On the importance of keeping and maintaining her faith in God: ” I think often times, we go through these rituals and we–or I didn’t really get to know God– or what it meant to really fall onto your knees [in prayer] until I could only fall on my knees and prayer. So that relationship changed for me and went beyond being a ritual to being a real relationship and that has meant the world to me…”

Neil Brown Jr Talks Marriage, Love, and Personal Growth


Neil Brown Jr. gets to play pretend for the rest of his life. His words, not mine. But if you really sit back and think about it, he’s absolutely right.

Fans of Insecure and most recently SEAL Team might also be able to attest to this statement as well, as they watch him so effortlessly portray DJ Yella, Chad and Ray respectively. And whether that’s due to his on-point comedic timing or striking ability to connect with his character and viewers, it’s obvious that pretend or not: Brown was indeed made for these roles.

What’s also obvious about the Florida native is that he’s madly in love with his craft, his life, and most importantly his wife. He emphatically gushes about her as we chat over the phone in the early hours of the day. He tells me that not only does his wife Catrina play a pivotal role in his professional evolution, but his personal one as well.

“Her love abounds,” he explains. “You know, it turned me into a man, a father, a good friend, a faithful husband, and a faithful Christian in a certain way. She’s a cold piece of work. That’s my soulmate. I knew we were always going to be together, but we had to learn to be together and how to interpret the dream that was our marriage.”

I got the chance to talk to Neil about his new role, why compromise is central to maintaining a long relationship, and why having the capacity to love and endure is so important. Check out the highlights below and click here to read the full article:






On The Black Love Docu-series

We never knew that it was going to be as big as it was. At that point, we had been together for about 18, 20 years and we just saw so many couples with this false sense of what it takes to make a relationship or a marriage work. And no matter what they said, as soon as it got a little rough, they’re like, ‘Well I don’t have to stand for this.’

Throughout our walk in faith, in God and with each other, no matter how rough it got–we had to go back to the core value which was that we wanted to make it work. Outside of someone being abusive towards you, if you made a commitment to each other, then you made a commitment to work things out, not just to be cool when things are all good…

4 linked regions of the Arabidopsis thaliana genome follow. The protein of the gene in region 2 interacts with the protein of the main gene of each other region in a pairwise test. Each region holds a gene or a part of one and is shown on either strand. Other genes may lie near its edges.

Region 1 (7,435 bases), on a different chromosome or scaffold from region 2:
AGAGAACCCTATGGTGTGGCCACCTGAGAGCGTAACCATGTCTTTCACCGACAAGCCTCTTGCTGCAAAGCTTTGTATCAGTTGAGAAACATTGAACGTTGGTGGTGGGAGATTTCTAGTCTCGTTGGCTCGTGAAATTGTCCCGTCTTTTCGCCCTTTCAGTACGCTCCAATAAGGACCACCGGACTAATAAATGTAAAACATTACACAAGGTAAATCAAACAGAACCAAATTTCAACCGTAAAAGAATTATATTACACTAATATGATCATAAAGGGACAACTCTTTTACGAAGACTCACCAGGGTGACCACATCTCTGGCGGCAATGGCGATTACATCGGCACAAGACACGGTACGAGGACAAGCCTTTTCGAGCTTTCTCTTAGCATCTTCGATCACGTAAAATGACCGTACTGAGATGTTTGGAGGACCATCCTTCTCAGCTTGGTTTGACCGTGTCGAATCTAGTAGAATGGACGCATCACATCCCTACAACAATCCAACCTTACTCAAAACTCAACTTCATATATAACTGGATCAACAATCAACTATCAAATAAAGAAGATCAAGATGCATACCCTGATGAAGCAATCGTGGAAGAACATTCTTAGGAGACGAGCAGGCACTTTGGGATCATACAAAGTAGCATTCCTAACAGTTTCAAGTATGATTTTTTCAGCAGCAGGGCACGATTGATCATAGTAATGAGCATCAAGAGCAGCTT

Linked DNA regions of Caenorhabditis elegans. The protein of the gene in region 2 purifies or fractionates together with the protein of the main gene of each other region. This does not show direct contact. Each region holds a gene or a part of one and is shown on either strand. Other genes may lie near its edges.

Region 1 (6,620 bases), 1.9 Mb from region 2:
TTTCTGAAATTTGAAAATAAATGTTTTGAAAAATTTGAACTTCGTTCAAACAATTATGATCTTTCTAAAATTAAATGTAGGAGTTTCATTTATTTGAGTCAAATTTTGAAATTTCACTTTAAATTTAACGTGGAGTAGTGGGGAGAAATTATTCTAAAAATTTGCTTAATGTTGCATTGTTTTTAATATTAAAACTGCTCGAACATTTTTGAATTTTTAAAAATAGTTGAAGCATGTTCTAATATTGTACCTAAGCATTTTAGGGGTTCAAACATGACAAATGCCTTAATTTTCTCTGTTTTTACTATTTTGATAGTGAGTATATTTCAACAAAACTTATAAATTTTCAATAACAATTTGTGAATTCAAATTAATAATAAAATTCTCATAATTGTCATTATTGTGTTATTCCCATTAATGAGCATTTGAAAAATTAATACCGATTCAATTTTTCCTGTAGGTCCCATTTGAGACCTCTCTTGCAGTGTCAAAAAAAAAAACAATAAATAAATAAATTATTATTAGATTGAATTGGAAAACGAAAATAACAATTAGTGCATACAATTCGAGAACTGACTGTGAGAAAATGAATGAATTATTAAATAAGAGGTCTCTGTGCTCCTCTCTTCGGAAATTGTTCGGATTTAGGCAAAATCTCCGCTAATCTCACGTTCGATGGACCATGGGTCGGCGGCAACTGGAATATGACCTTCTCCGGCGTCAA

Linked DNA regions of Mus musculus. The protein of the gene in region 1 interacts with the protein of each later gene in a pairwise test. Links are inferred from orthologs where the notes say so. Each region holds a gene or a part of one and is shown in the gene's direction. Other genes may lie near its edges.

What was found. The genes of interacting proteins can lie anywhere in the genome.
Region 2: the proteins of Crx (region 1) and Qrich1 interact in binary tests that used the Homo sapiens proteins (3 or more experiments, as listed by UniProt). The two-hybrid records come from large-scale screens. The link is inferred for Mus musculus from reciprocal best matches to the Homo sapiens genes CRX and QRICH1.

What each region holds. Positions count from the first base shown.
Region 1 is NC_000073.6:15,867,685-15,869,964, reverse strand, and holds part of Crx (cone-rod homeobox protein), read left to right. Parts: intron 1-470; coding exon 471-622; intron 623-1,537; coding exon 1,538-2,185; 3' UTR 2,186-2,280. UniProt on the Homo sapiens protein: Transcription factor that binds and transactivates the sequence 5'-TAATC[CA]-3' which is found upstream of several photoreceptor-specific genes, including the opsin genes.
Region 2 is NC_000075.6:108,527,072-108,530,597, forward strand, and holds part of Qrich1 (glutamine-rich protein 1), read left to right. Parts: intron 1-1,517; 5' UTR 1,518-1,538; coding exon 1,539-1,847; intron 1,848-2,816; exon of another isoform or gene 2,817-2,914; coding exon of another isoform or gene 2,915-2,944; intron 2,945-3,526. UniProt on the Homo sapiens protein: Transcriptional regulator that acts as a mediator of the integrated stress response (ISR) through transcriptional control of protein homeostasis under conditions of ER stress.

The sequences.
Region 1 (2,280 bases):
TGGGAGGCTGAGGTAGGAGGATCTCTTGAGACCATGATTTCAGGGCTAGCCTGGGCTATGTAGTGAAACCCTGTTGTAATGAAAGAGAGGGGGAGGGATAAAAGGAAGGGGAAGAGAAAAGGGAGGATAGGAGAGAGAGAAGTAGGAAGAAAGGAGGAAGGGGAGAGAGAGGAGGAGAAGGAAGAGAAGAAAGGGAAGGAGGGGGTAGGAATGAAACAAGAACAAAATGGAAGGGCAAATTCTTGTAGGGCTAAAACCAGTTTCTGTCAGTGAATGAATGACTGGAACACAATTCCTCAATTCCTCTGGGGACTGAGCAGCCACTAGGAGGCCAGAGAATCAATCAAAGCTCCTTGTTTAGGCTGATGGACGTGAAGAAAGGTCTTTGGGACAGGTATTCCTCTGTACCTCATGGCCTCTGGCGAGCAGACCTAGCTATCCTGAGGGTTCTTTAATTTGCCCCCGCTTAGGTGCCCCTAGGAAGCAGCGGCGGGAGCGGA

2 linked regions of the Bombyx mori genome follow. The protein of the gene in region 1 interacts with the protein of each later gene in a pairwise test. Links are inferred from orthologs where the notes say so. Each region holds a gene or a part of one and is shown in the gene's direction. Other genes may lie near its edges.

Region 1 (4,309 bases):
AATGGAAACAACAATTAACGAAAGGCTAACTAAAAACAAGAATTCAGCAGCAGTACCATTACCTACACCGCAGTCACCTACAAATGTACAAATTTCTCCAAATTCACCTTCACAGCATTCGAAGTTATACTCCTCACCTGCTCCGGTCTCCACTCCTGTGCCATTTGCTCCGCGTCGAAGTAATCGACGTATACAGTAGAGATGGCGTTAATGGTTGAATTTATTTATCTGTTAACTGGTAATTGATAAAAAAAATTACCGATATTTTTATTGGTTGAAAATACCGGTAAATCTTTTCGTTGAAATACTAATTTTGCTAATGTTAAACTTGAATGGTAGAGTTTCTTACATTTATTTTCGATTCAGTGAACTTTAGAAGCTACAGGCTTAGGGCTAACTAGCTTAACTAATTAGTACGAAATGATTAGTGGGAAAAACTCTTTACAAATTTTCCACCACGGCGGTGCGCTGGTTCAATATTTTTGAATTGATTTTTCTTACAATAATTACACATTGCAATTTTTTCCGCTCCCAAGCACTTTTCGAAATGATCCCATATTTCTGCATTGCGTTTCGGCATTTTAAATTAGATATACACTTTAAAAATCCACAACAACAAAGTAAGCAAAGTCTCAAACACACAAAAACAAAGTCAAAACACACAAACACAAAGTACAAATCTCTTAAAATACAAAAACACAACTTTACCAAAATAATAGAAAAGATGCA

On Learning His Wife’s Love Language

But I always pray to speak to my wife in the love language that she understands and for her to speak to me in a language that we understand.That journey has been so magical because you get little breakthroughs. Especially when you realize you two just had a debate over something and you realize it wasn’t an argument anymore but more like, “I need you to understand me about this.” And you both get it and understand…

On Maintaining Your Relationship

Just because people aren’t arguing, it doesn’t mean things are great and just because people are arguing, it doesn’t mean their relationship is bad. So you really can’t look to others or what you need to learn about each other. Because a lot of times the only taste of happiness and joy that some people will ever get in a relationship is when they take a bite out of yours. So you don’t want other people influencing your process of loving the one you’re with…


The fans are so engaged and then I keep running into military personnel from all branches and they really feel it. You know, we’re trying to portray the pain and the pitfalls of not just the Special Operators, but their families as well. But they all dig the show and that’s the most heartwarming thing. I actually wanted to be a Navy Seal when I was a kid but I just didn’t want to join the Navy (laughs). But now I get to play one on TV which is far more lucrative and way less dangerous…

On Insecure

Chad’s just an honest dude, but Prentice Penny and Issa [Rae] and Melina [Matsoukas]–they’ve been so great. The writers on that show are crazy. People think I’m ad-libbing a lot but I’m not…But the funny thing is, I think everybody at some point in their life knows a person like Chad. But I’m humbled by it, the love is real, it’s another dream come true. I couldn’t thank HBO and Issa enough. Plus I get to play off Jay Ellis, we have a good time. I wish you guys could see what doesn’t make the show…